Plan to cut back higher education spending in Oklahoma raises questions about what’s next for local college: A plan by the state of Oklahoma to cut back on higher education spending has Carl Albert State College in Poteau trying to figure out what to do next. In November 2017 then Gov. Mary Fallin directed the Oklahoma State Regents for Higher Education to develop a plan that would possibly consolidate universities and colleges. [5News]

Oklahoma community colleges tackle multiple missions: Of the 222,000 students in Oklahoma’s public higher education system, 42 percent attend a community college. At Oklahoma’s 14 community colleges, the student bodies can include high school students getting an early jump on college credits and displaced workers seeking a certification for new skills. The majority are part-time students. The average age is about 25. [NewsOK]

Employees at Oklahoma hospital still waiting for paychecks as legal fight continues: In the middle of a big lawsuit, employees at an Oklahoma hospital say they aren’t getting paid, and now their healthcare is in jeopardy. A hearing in federal court is scheduled for Tuesday. The hospital is open, but employees did not get paid Friday. [KFOR]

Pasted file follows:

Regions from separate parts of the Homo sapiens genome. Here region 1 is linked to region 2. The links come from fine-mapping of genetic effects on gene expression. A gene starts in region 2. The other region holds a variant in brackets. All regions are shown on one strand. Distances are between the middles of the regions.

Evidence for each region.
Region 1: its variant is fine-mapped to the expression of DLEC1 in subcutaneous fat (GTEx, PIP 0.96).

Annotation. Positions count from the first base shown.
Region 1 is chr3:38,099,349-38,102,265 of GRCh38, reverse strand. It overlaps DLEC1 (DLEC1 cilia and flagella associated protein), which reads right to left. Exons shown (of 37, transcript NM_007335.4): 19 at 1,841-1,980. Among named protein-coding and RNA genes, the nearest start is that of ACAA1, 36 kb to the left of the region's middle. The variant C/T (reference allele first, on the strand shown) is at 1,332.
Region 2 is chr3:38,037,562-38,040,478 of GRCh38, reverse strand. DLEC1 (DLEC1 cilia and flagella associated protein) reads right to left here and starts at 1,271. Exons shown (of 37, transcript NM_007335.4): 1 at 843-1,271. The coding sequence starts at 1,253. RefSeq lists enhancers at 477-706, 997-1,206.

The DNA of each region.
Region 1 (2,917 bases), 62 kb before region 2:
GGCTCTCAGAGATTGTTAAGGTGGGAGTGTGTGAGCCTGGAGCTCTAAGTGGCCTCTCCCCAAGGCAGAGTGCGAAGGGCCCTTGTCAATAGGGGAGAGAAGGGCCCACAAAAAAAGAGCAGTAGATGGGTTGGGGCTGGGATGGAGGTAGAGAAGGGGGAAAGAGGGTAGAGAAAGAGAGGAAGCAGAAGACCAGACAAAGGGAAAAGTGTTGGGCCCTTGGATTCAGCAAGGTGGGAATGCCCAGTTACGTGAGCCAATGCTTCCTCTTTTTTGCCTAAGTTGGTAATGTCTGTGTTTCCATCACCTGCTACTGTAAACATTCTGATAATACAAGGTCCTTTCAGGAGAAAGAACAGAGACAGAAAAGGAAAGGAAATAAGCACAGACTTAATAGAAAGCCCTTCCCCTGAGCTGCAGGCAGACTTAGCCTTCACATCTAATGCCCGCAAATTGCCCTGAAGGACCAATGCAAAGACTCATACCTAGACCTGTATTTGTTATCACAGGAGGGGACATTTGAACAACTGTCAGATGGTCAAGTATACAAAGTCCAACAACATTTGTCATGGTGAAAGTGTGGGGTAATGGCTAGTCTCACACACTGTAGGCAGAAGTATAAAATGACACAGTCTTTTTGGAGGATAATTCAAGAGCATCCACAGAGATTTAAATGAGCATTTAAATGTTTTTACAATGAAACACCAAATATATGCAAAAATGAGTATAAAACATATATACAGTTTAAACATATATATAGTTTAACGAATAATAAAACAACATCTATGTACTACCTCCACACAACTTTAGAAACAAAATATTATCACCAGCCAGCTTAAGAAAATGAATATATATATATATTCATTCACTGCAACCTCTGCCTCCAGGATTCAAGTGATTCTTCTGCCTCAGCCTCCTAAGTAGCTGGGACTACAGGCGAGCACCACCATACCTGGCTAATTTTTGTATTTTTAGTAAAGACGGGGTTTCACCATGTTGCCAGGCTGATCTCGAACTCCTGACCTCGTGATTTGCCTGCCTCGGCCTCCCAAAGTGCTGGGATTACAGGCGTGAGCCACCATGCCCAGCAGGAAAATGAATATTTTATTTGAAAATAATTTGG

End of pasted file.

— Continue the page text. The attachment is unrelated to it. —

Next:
Gun questions dominate Stillwater legislative forum: Although hot-button topics dominated the questions during a legislative forum hosted Friday by the Stillwater Chamber of Commerce, the legislators elected to represent Payne County appear hopeful, excited by the challenge of serving their constituents and ready to get down to business. [Stillwater News Press]